"I earned capital in the campaign, political capital, and now I intend to spend it," Bush told a news conference a day after Democrat John Kerry conceded the election to the president...

That is splendid to hear. Not unexpected, but still thrilling. The biggest political disappointment I can remember was the first President Bush, who had his rain-barrel filled with political capital after the Gulf War, and then did absolutely nothing with it...

Ethan also reminds me of this post, from last May, where I wrote about Bush using his capital to maximum effect. And also how he is willing to give the appearance of being weak and ineffectual, but really waiting for the right moment to apply maximum force at a single weak point.

One thing I've learned to depend on is that every summer the Bush administration looks like it has run out of steam. And every year, come September, we discover that the president has been holding a good hand, and looking weak while the Dems push more and more chips onto the table, and think whatever they are ranting about is a winning issue.

Think of the Vietnam Era service issue. Bush served honorably in a dangerous and difficult job, and got high marks. Frankly, his service looks better to a lot of Americans (including the guys who served with him) than Kerry's peculiar stunts. If nothing else, you can take it to the bank that if George W Bush had been in Kerry's place, he would never have used a preposterous technicality to desert his men during a shooting war.

But the Bush campaign just sat there, like the Tar Baby, and said nothing (driving me crazy). And let the Kerry Campaign drag the Vietnam War back into the national consciousness...which was just a crazy thing for them to do, since it is hard to find, except for Jane Fonda, a more conspicuous symbol of the disgusting anti-American pro-communist lefty vileness of that horrid time than....John Kerry.

Posted by John Weidner at 9:52 AM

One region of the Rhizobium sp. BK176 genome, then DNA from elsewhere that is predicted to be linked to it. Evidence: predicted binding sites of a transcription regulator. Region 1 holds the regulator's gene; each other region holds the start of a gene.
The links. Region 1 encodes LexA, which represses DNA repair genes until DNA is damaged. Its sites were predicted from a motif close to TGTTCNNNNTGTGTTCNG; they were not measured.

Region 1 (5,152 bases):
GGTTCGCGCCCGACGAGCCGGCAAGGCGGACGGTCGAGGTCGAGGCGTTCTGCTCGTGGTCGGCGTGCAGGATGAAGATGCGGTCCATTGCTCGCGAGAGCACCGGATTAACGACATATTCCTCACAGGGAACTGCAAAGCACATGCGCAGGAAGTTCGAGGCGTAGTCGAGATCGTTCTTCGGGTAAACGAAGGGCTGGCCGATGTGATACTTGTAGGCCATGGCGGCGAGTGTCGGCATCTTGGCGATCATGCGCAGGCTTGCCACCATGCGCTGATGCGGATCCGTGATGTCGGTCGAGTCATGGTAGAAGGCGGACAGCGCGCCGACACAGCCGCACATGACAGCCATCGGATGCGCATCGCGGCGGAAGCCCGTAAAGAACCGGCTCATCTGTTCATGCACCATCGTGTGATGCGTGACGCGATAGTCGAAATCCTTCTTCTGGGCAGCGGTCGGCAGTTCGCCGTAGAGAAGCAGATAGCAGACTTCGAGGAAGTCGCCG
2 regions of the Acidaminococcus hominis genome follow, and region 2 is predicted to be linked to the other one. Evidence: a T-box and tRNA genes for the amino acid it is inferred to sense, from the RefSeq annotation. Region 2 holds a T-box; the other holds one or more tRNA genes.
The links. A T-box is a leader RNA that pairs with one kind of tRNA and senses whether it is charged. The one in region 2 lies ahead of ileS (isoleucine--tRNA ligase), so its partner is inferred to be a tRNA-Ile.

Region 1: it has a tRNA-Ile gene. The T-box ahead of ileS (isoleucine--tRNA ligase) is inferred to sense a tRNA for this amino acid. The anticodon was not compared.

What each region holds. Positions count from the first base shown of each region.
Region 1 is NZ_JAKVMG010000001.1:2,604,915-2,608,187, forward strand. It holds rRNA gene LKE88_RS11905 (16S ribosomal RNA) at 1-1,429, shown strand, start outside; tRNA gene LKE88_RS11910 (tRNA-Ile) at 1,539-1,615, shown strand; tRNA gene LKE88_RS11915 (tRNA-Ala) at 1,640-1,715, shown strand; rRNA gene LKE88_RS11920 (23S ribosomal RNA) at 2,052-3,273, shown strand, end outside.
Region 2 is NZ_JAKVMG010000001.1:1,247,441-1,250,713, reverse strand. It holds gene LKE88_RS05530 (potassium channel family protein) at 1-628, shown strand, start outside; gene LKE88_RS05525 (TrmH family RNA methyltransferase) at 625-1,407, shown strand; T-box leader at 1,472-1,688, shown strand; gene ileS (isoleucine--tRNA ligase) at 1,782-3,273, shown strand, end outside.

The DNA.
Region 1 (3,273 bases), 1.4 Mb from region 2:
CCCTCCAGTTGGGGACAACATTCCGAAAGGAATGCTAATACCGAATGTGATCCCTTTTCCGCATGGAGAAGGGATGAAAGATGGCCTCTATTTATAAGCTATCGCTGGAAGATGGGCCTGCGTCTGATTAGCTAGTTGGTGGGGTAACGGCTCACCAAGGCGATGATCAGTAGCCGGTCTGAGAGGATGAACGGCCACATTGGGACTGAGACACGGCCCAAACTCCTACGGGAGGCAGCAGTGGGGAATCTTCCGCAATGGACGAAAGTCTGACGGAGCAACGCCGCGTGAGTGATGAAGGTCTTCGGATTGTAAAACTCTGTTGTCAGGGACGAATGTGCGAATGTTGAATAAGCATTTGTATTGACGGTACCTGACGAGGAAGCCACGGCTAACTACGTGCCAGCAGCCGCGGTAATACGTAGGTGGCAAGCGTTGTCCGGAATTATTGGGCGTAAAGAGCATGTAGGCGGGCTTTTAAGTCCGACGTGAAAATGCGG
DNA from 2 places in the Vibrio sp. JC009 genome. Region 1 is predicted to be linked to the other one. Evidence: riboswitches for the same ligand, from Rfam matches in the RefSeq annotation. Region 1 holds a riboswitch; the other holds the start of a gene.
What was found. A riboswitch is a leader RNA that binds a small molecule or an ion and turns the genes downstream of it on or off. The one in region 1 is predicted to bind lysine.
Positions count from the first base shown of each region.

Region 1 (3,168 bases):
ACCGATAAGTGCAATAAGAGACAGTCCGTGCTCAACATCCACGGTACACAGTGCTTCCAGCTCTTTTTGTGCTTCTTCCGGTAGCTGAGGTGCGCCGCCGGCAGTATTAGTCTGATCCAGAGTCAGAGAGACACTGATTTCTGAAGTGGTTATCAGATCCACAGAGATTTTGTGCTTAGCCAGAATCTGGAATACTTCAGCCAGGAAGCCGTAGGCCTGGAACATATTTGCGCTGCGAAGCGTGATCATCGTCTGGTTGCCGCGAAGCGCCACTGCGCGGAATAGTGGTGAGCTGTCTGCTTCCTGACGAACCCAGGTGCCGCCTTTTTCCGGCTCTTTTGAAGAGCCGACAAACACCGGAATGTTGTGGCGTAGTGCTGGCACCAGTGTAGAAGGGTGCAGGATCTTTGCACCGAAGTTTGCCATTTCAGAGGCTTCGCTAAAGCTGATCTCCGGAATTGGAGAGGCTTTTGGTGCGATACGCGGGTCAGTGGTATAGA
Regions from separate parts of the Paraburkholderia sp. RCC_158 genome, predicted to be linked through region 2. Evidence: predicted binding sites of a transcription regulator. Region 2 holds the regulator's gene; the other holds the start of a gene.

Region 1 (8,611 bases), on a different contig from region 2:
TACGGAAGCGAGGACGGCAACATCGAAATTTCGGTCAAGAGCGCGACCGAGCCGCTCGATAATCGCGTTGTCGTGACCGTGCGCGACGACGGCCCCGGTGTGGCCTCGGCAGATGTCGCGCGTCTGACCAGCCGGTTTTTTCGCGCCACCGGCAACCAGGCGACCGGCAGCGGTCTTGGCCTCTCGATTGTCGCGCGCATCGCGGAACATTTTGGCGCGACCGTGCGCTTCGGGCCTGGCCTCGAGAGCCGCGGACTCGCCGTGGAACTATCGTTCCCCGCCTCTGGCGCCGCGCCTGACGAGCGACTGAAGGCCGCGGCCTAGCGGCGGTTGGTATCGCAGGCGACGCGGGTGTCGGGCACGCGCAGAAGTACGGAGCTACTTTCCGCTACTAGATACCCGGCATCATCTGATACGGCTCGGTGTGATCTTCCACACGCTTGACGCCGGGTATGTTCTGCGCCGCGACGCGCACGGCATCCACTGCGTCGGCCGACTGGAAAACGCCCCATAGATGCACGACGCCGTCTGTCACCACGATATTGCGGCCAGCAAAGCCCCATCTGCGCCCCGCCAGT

November 4, 2004

Coming tasks...

Our friend Andrew Cory writes in a comment to my post on gloating:

One would think, at this point, that hearing our cries and the lamentations of our women (wymon?) would be enough for you people...

Sheesh! I hope you’re right about the best direction for this country. For the next 2 years, you’ve got everything lined up your way...

More than the next two years. If my 70-Year Cycle posts are anywhere near reality, Dems will be flailing for 20 years or so. One generation. You will have occasional gains when Republicans mess-up (depend on it, we will) but generally your percentages will keep shrinking. Democrats of my generation, currently in charge, are too old to re-think and re-build. The current leadership will probably oscillate between being faux-conservative, much like Wendell Wilkie was a faux-Republican [Note to Mrs. Clinton: Your opportunity. Learn to bake cookies, and shoot a burgler. In the back.] and being more shrill-leftist than ever, as the people most alienated by conservative victories are and will be the most energized among Democrats.

During this decade and part of the next, things will be similar to the 1930's, when businessmen and bankers moved almost en masse to the Republicans, because they hated the New Deal. This was the wrong way for the Republican Party to move at a time when industrial workers were switching en masse to the Democrats. Republicans became very energetic, but as reactionaries. All they could say was "Stop! We don't like these innovations. We are the Party of Lincoln! We should be running things, the way we always have." They were also hate-filled and cranky. It was the heyday of Father Coughlin, and many people saw FDR as a communist demon who was bent on destroying America.

Your generation gets to start rebuilding the Democrat Party. You are roughly the equivalent of the WWII generation, of the Republican generation of Goldwater, Nixon and Reagan, and thinkers like Irving Kristol and Bill Buckley...Your Jeffersonian roots are waiting to be re-discovered.

[It occurs to me that all the advice-giving going on right now is probably more irritating to Democrats than gloating. George Will: "the Democratic Party should purge its Michael Moore faction..." Yeah, like that's Sooo easy. Just build a bonfire of giant puppets and fling those guys on it.]